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|Title: ||Engine thermal management with model predictive control|
|Authors: ||Abdul-Jalal, Rifqi I.|
|Keywords: ||Thermal management|
Engine cooling system
Model predictive control
Simulation and modelling
|Issue Date: ||2016|
|Publisher: ||© R.I. Abdul Jalal|
|Abstract: ||The global greenhouse gas CO2 emission from the transportation sector is very significant.To reduce this gas emission, EU has set an average target of not more than 95 CO2/km for new passenger cars by the year 2020. A great reduction is still required to achieve the CO2 emission target in 2020, and many different approaches are being considered. This thesis focuses on the thermal management of the engine as an area that promise significant improvement of fuel efficiency with relatively small changes.
The review of the literature shows that thermal management can improve engine efficiency through the friction reduction, improved air-fuel mixing, reduced heat loss, increased engine volumetric efficiency, suppressed knock, reduce radiator fan speed and reduction of other toxic emissions such as CO, HC and NOx. Like heat loss and friction, most emissions can be reduced in high temperature condition, but this may lead to poor volumetric efficiency and make the engine more prone to knock. The temperature trade-off study is conducted in simulation using a GT-SUITE engine model coupled with the FE in-cylinder wall structure and cooling system. The result is a map of the best operating temperature over engine speed and load. To quantify the benefit of this map, eight driving styles from the legislative and research test cycles are being compared using an immediate application of the optimal temperature, and significant improvements are found for urban style driving, while operation at higher load (motorway style driving) shows only small efficiency gains. The fuel consumption saving predicted in the urban style of driving is more than 4%.
This assess the chance of following the temperature set point over a cycle, the temperature reference is analysed for all eight types of drive cycles using autocorrelation, lag plot and power spectral density. The analysis consistently shows that the highest volatility is recorded in the Artemis Urban Drive Cycle: the autocorrelation disappears after only 5.4 seconds, while the power spectral density shows a drop off around 0.09Hz. This means fast control action is required to implement the optimal temperature before it changes again.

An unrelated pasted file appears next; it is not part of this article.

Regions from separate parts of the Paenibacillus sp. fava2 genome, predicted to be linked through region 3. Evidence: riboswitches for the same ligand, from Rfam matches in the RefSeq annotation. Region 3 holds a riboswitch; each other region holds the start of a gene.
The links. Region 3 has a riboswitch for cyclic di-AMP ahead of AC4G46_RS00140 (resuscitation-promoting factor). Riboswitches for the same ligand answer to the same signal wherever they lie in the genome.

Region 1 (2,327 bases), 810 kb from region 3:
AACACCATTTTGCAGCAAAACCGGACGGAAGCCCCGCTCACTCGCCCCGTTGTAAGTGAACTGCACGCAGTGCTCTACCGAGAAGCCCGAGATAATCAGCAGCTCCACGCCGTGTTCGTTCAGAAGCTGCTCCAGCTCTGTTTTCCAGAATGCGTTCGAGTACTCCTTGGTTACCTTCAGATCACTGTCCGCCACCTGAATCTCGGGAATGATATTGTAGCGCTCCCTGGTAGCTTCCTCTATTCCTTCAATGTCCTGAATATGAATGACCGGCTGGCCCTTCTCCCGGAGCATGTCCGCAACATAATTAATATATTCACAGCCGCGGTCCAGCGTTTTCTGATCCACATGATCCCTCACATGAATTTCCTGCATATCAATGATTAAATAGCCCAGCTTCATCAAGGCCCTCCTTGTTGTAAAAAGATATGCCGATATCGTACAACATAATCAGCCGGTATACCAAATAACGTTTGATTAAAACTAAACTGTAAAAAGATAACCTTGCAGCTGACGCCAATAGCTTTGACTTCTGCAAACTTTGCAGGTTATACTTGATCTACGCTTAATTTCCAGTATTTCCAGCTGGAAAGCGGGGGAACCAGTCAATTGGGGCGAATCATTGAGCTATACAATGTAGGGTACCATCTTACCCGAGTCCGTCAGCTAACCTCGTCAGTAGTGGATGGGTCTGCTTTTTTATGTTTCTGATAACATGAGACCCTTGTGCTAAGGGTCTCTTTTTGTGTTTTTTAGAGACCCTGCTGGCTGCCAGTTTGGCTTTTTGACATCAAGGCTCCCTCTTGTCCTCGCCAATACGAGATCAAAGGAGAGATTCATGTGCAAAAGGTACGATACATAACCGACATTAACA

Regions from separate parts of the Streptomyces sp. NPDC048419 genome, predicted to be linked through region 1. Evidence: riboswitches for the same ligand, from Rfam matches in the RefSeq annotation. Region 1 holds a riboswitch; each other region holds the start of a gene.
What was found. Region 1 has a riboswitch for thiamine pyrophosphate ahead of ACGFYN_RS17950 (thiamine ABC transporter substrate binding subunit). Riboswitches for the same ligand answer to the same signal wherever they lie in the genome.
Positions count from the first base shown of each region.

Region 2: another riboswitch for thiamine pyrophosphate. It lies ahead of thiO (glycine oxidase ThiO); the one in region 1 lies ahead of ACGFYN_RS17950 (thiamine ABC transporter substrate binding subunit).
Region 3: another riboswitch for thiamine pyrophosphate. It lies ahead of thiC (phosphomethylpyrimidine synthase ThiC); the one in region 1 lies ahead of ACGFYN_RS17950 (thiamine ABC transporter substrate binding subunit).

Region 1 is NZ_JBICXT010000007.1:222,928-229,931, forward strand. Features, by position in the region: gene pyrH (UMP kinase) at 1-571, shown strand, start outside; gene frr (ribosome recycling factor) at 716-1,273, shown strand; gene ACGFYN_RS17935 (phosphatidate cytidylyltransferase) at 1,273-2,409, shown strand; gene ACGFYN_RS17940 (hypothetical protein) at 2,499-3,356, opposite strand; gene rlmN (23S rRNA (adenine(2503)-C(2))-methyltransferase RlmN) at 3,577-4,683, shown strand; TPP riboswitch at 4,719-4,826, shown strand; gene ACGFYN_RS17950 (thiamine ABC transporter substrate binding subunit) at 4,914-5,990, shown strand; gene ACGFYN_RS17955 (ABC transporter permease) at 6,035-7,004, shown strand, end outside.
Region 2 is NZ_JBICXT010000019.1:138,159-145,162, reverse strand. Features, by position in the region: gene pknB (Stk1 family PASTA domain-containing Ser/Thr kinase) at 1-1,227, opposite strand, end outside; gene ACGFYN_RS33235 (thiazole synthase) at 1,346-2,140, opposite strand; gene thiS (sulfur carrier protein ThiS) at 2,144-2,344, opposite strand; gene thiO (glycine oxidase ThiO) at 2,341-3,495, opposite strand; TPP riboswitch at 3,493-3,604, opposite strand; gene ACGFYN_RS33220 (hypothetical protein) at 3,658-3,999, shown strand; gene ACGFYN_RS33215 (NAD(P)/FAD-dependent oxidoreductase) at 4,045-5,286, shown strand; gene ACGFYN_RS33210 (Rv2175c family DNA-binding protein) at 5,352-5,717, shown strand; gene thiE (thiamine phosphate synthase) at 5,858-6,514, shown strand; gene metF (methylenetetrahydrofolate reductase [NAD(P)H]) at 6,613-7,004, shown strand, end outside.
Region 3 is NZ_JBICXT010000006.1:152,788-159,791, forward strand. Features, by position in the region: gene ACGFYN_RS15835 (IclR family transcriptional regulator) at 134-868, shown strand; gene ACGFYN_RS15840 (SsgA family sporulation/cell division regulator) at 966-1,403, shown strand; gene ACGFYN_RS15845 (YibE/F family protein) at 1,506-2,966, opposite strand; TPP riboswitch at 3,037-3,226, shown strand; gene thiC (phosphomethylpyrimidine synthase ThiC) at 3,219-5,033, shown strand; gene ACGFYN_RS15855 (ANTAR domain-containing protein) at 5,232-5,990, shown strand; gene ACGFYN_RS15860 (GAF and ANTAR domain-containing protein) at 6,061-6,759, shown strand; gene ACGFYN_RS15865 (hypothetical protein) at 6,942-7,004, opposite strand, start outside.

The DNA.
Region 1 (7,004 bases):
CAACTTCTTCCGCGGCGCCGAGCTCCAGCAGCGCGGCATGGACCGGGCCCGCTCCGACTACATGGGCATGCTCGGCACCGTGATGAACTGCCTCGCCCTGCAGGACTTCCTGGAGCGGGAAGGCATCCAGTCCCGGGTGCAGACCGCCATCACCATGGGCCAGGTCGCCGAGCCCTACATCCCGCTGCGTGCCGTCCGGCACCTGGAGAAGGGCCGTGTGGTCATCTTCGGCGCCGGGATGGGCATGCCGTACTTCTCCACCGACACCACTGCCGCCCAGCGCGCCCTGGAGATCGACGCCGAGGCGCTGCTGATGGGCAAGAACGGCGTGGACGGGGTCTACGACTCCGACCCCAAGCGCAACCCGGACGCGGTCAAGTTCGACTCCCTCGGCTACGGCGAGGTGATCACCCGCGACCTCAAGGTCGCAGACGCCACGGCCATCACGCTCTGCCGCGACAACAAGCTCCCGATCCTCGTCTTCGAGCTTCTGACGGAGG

Model Predictive Control (MPC) is an optimal controller with a receding horizon, and it is well known for its ability to handle multivariable control problems for linear systems with input and state limits. The MPC controller can anticipate future events and can take control actions accordingly, especially if disturbances are known in advance. The main difficulty when applying MPC to thermal management is the non-linearity caused by changes in flow rate. Manipulating both the water pump and valve improves the control authority, but it also amplifies the nonlinearity of the system.
Common linearization approaches like Jacobian Linearization around one or several operating points are tested, by found to be only moderately successful. Instead, a novel approach is pursued using feedback linearization of the plant model. This uses an algebraic transformation of the plant inputs to turn the nonlinear systems dynamics into a fully or predominantly linear system. The MPC controller can work with the linear model, while the actual control inputs are found using an inverse transformation.
The Feedback Linearization MPC of the cooling system model is implemented and testing using MathWork Simulink®. The process includes the model transformation approach, model fitting, the transformation of the constraints and the tuning of the MPC controller. The simulation shows good temperature tracking performance, and this demonstrates that a MPC controller with feedback linearization is a suitable approach to thermal management. The controller strategy is then validated in a test rig replicating an actual engine cooling system.
The new MPC controller is again evaluated over the eight driving cycles. The average water pump speed is reduced by 9.1% compared to the conventional cooling system, while maintaining good temperature tracking. The controller performance further improves with future disturbance anticipation by 20.5% for the temperature tracking (calculated by RMSE), 6.8% reduction of the average water pump speed, 47.3% reduction of the average valve movement and 34.0% reduction of the average radiator fan speed.|
|Description: ||A Doctoral Thesis. Submitted in partial fulfilment of the requirements for the award of Doctor of Philosophy of Loughborough University.|
|Sponsor: ||University Kuala Lumpur|
|Appears in Collections:||PhD Theses (Aeronautical and Automotive Engineering) |
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